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History of Jesuits in Latin America Essay

The presence of the Catholic Church in almost all the corners of the world has gone on unchallenged. For centuries, Catholic Orders have played a role in exerting social, religious and economic influences over underdeveloped remote societies. Whereas today such missions may have deemed redundant especially with the emergence of rival denominations and modernization, history is laden with examples of such missions that changed the course of societies.

One such presence that has been closely examined and one recognized for the multi-tiered influence it had on the society is the Jesuits Order in Latin America. In their wake, they left a society with an established network of economic, social and educational order before they were expelled by the crown governments for their conflicting economic, political and ideological interests. The Catholic Dogma remains a formidable force in Latin America surpassing that of any other church and having a solidified control over the religious life of the populace.

The history of the Catholic Church in Latin America dates back to the late 16th century as priests from various orders embarked on a mission to spread the word to the indigenous remote areas of the South American continent. The Jesuits had a late arrival compared to other orders but despite this, they have been recognized as having left an indelible mark and impression upon the natives more than any other religious group.

The story of their settlement has been well chronicled and retold to generations after generations. Though their relationship would eventually sour leading to the hostile eviction and suppression of their dogma, the Jesuits were warmly welcomed by the Spanish and Portuguese colonial governments who positively viewed western religion as an apt tool for civilizing the natives and introducing western ways thus make them easily governable (Robert, 2008).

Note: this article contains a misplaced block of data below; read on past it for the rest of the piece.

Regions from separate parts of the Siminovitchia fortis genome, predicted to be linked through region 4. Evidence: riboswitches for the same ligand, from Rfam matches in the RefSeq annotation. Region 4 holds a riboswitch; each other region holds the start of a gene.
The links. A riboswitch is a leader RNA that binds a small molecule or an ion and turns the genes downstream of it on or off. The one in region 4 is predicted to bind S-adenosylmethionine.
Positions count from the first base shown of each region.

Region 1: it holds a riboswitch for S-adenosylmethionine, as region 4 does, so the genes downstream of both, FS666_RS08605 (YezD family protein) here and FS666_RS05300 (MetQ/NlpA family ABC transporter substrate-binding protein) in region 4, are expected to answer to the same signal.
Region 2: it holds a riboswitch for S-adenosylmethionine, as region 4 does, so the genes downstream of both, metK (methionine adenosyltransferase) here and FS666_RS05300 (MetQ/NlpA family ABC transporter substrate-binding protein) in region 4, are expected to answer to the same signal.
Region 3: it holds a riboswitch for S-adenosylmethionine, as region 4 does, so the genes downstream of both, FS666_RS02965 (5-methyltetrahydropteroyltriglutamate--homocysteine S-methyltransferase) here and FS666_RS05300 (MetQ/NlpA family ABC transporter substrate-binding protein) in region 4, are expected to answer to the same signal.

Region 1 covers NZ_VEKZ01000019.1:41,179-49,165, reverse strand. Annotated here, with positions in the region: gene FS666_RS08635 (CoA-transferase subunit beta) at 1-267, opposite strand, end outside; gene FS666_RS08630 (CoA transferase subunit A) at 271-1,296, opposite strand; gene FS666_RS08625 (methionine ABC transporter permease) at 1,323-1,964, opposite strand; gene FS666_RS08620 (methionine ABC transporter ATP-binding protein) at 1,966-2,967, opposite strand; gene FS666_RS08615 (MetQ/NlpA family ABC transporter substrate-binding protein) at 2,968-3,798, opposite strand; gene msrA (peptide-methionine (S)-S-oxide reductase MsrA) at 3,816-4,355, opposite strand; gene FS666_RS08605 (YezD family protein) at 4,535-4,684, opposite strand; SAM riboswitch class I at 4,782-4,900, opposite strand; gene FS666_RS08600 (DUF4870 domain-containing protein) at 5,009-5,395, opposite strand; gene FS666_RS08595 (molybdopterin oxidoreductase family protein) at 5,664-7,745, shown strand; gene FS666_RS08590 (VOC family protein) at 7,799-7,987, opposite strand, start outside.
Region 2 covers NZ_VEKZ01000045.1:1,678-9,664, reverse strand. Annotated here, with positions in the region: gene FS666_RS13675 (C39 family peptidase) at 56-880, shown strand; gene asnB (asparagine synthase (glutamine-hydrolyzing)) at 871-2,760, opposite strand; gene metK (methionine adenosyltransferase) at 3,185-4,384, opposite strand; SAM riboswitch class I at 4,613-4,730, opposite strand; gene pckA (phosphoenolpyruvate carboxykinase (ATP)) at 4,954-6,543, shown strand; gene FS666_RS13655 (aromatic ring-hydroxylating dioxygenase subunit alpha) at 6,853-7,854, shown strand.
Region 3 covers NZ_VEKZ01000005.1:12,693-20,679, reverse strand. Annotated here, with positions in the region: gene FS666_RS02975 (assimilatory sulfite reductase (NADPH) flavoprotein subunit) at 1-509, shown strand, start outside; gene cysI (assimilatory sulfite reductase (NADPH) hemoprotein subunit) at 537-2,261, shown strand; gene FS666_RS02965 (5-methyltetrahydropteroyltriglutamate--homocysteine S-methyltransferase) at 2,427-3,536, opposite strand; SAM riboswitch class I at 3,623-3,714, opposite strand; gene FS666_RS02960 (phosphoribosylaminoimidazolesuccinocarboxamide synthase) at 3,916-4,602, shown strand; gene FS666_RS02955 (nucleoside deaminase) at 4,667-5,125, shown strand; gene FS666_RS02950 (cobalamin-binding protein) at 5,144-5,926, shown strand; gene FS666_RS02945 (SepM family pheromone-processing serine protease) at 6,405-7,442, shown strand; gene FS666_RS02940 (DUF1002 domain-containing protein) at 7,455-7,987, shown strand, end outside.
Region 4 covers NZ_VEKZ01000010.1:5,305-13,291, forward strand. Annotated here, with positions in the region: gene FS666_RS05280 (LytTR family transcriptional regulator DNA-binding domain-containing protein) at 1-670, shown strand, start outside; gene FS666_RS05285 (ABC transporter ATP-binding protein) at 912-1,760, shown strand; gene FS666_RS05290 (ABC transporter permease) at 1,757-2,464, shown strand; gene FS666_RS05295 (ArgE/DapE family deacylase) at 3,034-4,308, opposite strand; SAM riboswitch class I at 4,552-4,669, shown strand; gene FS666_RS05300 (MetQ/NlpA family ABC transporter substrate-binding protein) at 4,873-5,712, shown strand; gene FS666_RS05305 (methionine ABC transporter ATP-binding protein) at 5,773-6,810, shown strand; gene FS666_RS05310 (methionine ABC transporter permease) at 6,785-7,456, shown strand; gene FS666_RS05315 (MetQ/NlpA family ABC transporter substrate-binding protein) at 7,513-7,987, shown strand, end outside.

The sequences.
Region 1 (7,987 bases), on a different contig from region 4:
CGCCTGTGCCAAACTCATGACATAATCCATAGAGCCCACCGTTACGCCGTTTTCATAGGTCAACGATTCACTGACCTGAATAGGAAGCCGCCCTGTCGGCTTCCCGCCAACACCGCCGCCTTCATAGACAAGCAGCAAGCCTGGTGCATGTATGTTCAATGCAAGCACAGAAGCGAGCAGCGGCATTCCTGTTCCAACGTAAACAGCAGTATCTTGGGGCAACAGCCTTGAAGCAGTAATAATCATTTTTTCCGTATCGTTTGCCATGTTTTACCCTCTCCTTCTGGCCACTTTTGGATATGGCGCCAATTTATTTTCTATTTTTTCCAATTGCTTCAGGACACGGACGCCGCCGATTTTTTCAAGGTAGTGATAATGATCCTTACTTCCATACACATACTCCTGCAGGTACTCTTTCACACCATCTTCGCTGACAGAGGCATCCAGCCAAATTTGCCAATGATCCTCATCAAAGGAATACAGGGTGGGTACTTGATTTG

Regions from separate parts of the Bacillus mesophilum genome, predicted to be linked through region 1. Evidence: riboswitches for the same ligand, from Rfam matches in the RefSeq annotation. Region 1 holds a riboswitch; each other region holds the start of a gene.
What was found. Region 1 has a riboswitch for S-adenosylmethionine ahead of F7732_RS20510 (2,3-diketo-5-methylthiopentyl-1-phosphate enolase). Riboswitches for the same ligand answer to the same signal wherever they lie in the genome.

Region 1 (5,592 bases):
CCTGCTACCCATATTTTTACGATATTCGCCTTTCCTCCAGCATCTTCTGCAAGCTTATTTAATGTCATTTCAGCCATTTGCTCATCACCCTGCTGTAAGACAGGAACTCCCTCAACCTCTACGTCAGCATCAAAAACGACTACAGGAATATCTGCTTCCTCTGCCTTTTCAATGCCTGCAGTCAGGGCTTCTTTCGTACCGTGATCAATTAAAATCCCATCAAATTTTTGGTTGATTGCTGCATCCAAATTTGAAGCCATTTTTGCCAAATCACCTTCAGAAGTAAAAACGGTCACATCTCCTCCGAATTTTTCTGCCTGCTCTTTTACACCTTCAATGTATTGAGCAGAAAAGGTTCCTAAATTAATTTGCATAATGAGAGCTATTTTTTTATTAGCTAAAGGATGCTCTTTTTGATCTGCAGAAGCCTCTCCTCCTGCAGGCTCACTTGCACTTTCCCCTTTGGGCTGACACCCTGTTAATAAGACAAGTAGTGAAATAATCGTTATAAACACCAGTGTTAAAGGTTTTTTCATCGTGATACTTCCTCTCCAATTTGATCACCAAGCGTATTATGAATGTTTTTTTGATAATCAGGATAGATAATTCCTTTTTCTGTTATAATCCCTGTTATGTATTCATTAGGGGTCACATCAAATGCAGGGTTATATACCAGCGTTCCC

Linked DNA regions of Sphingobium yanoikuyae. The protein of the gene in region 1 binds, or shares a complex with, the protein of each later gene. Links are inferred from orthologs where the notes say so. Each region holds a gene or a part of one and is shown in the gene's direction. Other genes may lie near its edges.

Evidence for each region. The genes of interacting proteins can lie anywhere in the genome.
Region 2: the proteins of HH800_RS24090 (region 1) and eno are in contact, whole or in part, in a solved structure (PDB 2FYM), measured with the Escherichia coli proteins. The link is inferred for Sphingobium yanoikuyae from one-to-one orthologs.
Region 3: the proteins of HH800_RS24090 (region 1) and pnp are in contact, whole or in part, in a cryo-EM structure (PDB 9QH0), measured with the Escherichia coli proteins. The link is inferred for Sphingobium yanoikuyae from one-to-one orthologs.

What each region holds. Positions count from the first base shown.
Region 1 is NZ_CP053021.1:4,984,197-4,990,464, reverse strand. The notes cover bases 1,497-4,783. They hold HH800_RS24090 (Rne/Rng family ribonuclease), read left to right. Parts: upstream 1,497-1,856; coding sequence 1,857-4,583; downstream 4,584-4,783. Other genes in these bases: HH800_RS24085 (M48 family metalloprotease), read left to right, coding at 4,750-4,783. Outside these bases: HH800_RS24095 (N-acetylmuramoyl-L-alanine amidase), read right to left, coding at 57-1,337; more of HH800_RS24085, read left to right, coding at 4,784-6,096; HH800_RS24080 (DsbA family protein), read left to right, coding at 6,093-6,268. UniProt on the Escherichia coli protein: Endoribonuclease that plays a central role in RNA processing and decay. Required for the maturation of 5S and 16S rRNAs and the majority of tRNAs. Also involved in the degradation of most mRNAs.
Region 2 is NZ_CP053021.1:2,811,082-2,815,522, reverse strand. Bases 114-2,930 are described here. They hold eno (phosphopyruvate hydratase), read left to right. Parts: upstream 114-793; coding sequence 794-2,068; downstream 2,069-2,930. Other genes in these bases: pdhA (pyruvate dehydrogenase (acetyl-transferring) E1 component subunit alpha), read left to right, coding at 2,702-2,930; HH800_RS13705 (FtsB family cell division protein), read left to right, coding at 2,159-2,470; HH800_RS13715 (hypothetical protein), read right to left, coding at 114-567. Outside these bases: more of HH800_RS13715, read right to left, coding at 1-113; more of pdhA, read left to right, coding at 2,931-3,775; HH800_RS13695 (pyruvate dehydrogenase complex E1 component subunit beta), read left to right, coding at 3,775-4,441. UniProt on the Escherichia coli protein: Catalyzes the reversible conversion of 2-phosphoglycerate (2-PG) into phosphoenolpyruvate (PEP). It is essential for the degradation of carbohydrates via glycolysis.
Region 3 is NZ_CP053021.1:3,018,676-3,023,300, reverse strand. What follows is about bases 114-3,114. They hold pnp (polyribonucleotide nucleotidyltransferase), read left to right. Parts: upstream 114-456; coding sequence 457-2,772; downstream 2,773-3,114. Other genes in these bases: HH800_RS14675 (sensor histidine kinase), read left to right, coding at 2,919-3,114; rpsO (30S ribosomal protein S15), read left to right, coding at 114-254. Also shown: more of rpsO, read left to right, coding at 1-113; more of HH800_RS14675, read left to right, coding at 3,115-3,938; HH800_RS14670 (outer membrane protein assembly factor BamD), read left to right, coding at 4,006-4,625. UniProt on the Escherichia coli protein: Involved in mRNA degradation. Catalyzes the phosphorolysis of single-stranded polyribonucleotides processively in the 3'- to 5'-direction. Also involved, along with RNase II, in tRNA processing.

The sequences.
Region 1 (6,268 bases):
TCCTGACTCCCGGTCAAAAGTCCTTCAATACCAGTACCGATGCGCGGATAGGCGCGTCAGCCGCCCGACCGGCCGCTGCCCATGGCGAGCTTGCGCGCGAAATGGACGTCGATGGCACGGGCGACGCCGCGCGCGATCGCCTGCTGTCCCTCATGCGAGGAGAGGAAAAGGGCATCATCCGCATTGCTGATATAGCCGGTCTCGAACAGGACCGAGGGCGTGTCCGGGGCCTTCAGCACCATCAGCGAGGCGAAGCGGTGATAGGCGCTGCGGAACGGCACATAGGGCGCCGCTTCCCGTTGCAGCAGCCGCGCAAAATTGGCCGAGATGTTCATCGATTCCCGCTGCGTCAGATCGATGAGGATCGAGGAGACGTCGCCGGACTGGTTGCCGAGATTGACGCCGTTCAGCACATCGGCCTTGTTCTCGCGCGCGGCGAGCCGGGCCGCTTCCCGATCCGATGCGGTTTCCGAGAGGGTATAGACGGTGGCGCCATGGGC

Immense scholarly attention has been channeled to establish the major reasons behind the success of Jesuits in Latin America and the rationalization of their solid foothold despite being late entrants. While some literature may focus on the seemingly vast resources they wielded as enabling them to finance elaborate religious expeditions, many historians have come to the conclusion that the success lay in Jesuits willingness to blend Christianity with the existing pre-colonial culture.

It has to be reiterated that the main motivation the colonial governments welcoming the missionaries was because they saw them as sugar coated baits to the Indians which would ensure their submissiveness to the colonial authority. To the colonists, these Reductions (mission settlements) would be appropriate tools for bringing the Indians together for the purpose of taxation and effective colonization.

In Mexico, these settlements were referred to as conregacion while in Brazil they were called aldeias and were seen as appropriate instruments for the Europeanization of the Indians (Gary, 2010). The Jesuits first set foot in Paraguay, amongst the Tupi-Guarani peoples before extending their influence to areas such as Brazil, Uruguay and Argentina amongst others. The initial arrival of the Jesuits in Latin America was facilitated by the Spanish crown and the superiors in Rome as a joint effort to popularize Christianity as well as civilize the indigenous communities.